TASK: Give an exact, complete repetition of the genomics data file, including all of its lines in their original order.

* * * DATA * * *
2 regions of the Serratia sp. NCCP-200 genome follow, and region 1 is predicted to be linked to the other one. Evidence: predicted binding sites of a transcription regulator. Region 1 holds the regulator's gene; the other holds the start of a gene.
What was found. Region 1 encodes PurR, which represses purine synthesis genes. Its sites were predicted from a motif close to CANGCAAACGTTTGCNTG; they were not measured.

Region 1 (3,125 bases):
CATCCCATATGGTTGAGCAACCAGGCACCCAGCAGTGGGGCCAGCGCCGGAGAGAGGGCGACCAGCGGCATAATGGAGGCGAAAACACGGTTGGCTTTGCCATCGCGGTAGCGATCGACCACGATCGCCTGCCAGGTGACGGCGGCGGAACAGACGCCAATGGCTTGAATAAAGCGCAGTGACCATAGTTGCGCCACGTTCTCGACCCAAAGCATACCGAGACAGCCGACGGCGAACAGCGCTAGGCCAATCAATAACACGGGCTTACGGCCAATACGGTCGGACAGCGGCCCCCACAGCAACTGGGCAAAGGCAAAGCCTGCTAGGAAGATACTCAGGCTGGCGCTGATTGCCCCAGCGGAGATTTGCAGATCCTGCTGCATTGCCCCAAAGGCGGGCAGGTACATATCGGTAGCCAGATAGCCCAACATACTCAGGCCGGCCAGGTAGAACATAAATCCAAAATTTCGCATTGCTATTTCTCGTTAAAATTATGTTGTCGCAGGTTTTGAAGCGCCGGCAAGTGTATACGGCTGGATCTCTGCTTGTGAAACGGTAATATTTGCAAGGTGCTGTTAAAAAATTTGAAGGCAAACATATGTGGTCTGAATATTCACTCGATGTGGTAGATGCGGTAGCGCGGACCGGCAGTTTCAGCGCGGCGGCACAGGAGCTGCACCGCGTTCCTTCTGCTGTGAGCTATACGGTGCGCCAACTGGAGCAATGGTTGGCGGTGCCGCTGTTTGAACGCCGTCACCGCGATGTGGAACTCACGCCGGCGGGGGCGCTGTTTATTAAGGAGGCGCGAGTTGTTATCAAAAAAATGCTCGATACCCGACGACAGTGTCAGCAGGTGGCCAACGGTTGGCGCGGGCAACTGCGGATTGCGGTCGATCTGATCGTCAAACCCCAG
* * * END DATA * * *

2 regions of the Serratia sp. NCCP-200 genome follow, and region 1 is predicted to be linked to the other one. Evidence: predicted binding sites of a transcription regulator. Region 1 holds the regulator's gene; the other holds the start of a gene.
What was found. Region 1 encodes PurR, which represses purine synthesis genes. Its sites were predicted from a motif close to CANGCAAACGTTTGCNTG; they were not measured.

Region 1 (3,125 bases):
CATCCCATATGGTTGAGCAACCAGGCACCCAGCAGTGGGGCCAGCGCCGGAGAGAGGGCGACCAGCGGCATAATGGAGGCGAAAACACGGTTGGCTTTGCCATCGCGGTAGCGATCGACCACGATCGCCTGCCAGGTGACGGCGGCGGAACAGACGCCAATGGCTTGAATAAAGCGCAGTGACCATAGTTGCGCCACGTTCTCGACCCAAAGCATACCGAGACAGCCGACGGCGAACAGCGCTAGGCCAATCAATAACACGGGCTTACGGCCAATACGGTCGGACAGCGGCCCCCACAGCAACTGGGCAAAGGCAAAGCCTGCTAGGAAGATACTCAGGCTGGCGCTGATTGCCCCAGCGGAGATTTGCAGATCCTGCTGCATTGCCCCAAAGGCGGGCAGGTACATATCGGTAGCCAGATAGCCCAACATACTCAGGCCGGCCAGGTAGAACATAAATCCAAAATTTCGCATTGCTATTTCTCGTTAAAATTATGTTGTCGCAGGTTTTGAAGCGCCGGCAAGTGTATACGGCTGGATCTCTGCTTGTGAAACGGTAATATTTGCAAGGTGCTGTTAAAAAATTTGAAGGCAAACATATGTGGTCTGAATATTCACTCGATGTGGTAGATGCGGTAGCGCGGACCGGCAGTTTCAGCGCGGCGGCACAGGAGCTGCACCGCGTTCCTTCTGCTGTGAGCTATACGGTGCGCCAACTGGAGCAATGGTTGGCGGTGCCGCTGTTTGAACGCCGTCACCGCGATGTGGAACTCACGCCGGCGGGGGCGCTGTTTATTAAGGAGGCGCGAGTTGTTATCAAAAAAATGCTCGATACCCGACGACAGTGTCAGCAGGTGGCCAACGGTTGGCGCGGGCAACTGCGGATTGCGGTCGATCTGATCGTCAAACCCCAG